Concerning Tuberculosis Trends and Guidance to Identify and Eliminate Tuberculosis
Summary of Concerning Tuberculosis Trends in Nevada
- Nevada has reached a 10-year high in Tuberculosis (TB) disease cases.
- There has been a 40% increase in the TB disease incidence from 2022 to 2023.
- An extraordinary number of infectious TB disease contact investigations have occurred, involving TB testing and evaluation of hundreds of persons exposed to infectious TB in large-scale work and school settings in Nevada.
- TB disease incidence in non-U.S.-born persons has risen from 70% to 80% over the past 10 years.
- Birth outside of the United States remains the largest risk factor for TB disease in Nevada, as 80% of TB cases identified in 2023 were non-U.S.-born.1
To eliminate TB, Nevada’s public health systems in collaboration with health care providers need to increase identification of individuals at risk for TB, testing for TB infection, and provision of timely treatment for TB infection (latent TB infection, or LTBI).
TB disease is spread by airborne transmission and remains a public health concern in the United States and Nevada. Nationally, more than 80% of TB disease cases develop from breakdown of longstanding LTBI. Identifying and testing individuals at risk for TB infection is recommended by the Centers for Disease Control and Prevention (CDC)2 and the U.S. Preventive Services Taskforce (USPSTF).3 Individuals at greater risk for TB include persons who were born in or traveled to areas where TB is common, including Asia, Africa and Latin America; persons who have spent time with someone who had TB disease; or persons who have lived in high-risk congregate settings, such as homeless shelters or correctional facilities.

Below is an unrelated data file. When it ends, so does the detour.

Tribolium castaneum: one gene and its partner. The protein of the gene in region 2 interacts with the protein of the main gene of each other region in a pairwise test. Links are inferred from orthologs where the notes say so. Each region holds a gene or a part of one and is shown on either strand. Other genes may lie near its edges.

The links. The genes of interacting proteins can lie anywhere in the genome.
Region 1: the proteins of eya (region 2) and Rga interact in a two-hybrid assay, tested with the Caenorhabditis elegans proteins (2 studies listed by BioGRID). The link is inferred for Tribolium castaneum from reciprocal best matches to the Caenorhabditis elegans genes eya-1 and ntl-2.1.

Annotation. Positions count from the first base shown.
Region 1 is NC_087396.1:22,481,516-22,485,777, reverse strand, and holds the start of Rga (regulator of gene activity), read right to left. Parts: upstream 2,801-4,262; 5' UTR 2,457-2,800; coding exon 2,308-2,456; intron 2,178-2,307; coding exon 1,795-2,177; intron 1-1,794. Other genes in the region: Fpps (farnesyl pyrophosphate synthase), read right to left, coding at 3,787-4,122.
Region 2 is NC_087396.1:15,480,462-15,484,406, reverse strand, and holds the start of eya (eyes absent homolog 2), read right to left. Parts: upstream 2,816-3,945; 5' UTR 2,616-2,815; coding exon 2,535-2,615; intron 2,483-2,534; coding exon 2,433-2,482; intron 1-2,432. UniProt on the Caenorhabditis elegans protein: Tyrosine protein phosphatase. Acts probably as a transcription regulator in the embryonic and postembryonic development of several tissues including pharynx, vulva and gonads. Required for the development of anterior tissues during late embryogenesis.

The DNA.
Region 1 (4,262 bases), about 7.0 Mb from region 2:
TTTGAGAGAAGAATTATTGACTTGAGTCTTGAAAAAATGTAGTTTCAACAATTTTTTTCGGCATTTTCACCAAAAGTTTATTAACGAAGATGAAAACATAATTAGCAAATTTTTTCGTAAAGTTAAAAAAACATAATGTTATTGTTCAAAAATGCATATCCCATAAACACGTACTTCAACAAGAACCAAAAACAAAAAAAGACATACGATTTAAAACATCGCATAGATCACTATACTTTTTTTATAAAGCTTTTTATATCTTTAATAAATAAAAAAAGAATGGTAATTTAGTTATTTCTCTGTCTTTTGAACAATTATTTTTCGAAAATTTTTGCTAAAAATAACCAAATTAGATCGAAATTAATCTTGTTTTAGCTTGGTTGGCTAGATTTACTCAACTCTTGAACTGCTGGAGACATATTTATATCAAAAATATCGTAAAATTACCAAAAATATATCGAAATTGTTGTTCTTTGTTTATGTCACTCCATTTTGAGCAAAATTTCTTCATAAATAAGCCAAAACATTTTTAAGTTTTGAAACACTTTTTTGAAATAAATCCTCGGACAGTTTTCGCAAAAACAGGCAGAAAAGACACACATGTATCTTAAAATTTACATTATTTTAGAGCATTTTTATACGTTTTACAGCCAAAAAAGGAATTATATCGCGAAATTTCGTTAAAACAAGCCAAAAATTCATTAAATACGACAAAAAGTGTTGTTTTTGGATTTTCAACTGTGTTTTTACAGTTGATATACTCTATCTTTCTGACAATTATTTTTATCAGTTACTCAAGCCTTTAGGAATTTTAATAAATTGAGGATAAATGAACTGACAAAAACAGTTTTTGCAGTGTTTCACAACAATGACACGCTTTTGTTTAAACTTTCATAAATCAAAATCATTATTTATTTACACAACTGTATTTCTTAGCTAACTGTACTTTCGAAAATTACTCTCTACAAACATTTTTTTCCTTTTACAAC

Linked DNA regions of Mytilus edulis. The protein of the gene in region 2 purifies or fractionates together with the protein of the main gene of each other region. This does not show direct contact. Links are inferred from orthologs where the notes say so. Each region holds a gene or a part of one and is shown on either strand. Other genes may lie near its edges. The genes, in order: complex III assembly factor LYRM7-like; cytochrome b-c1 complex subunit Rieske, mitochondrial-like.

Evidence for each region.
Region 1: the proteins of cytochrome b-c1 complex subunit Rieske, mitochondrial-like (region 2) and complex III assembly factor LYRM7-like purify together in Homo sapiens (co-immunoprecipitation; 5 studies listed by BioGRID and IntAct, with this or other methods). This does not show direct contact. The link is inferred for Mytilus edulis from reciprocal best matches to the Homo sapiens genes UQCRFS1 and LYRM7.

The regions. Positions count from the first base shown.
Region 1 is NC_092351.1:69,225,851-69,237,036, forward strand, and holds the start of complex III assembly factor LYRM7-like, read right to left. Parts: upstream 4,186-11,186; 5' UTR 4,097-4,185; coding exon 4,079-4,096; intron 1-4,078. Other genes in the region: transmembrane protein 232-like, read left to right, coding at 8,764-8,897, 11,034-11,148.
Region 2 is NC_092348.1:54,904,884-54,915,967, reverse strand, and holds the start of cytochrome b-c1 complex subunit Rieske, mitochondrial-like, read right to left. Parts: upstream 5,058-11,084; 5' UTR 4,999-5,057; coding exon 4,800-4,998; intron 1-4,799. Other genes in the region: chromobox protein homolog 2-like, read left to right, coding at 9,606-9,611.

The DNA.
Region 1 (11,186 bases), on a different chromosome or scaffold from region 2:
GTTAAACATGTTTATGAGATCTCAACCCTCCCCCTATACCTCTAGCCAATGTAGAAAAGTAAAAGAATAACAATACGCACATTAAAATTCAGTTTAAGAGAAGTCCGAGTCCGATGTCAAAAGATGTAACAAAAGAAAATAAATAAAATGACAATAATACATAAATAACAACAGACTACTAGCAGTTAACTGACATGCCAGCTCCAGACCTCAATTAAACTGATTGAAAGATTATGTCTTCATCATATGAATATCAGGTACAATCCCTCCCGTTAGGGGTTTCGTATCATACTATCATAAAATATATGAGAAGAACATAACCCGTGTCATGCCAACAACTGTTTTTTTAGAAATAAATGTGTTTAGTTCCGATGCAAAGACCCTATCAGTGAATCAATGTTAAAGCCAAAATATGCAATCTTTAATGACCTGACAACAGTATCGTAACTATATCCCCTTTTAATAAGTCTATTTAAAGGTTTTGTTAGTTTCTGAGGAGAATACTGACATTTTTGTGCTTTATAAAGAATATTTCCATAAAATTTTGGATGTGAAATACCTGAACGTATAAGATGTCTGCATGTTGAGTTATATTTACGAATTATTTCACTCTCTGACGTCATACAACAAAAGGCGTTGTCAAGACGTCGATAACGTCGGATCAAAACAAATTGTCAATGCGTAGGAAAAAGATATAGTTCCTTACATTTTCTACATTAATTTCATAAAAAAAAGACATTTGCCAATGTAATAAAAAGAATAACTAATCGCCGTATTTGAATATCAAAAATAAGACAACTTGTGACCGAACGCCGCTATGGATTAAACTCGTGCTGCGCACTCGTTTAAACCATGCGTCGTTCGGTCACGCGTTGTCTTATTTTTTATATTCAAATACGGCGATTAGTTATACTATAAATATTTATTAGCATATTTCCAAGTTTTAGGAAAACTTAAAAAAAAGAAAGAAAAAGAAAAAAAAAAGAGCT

Individuals at risk for TB infection should receive TB testing with an interferon gamma release assay (IGRA) blood test, and positive test results should be followed by a chest x-ray. Signs and symptoms of TB disease should also be evaluated. If active TB disease is ruled out, an individual with LTBI should be encouraged to take the offered short course LTBI treatment.
The CDC’s Think. Test. Treat TB website details the steps to effectively discuss TB infection as well as test and treat LTBI.4 Short course LTBI treatments are more favorably tolerated and successfully completed.5
Guidance for Health Care Providers
Individual TB Risk Assessment
- Health care providers should administer individual TB risk assessments to every patient and for each patient as new risk factors arise.
- The Nevada Tuberculosis Risk Assessment Tool can be found online here. In addition, a fact sheet with provider information to help guide the TB assessment can be found online here.
- The following are indicators of risk for TB infection or disease:
- Non-U.S.-born or travel > 1 month outside of the United States.
- Exposure ever to someone with TB disease.
- Immunosuppression or planned immunosuppression.
TB testing with IGRA TB blood test (recommended over the skin test)
- Anyone answering “yes” to any of the TB risk factors should receive an IGRA TB blood test.
Chest x-ray following positive TB test result
- Normal/no evidence of TB disease results should be followed by LTBI treatment.
- Abnormal/suggestive of TB disease results must be recommended for airborne precautions and referred immediately to the local health department. Those who could have been exposed to an active TB case should be properly evaluated and tested for TB.
TB disease evaluation rule out and consultation
- Review symptoms indicating active TB infection: cough > 3 weeks, unexplained weight loss and loss of appetite, fevers of unknown origin, night sweats. Do not start LTBI treatment until TB disease is ruled out.
- Consult, educate and encourage LTBI short course treatments; give the patient language- appropriate educational materials, available at the CDC’s Think. Test. Treat TB website.
Short course LTBI treatment
- Health care providers should prescribe and manage LTBI treatment in the medical office. The CDC and Nevada TB Program encourage health care providers to manage LTBI treatment and not refer the patient to the public health department.
- Four-month Rifampin or 12-week/3-month once weekly Isoniazid & Rifapentine (3HP) is recommended.
For updated guidance, review the Division of Public and Behavioral Health Technical Bulletin web page regularly. Contact Susan McElhany, DMD, Tuberculosis Program, Office of State Epidemiology at email@example.com for other questions regarding TB risk assessment and TB prevention.
1 Nevada’s National Electronic Disease Surveillance System. 2014-2023 (accessed January 2024)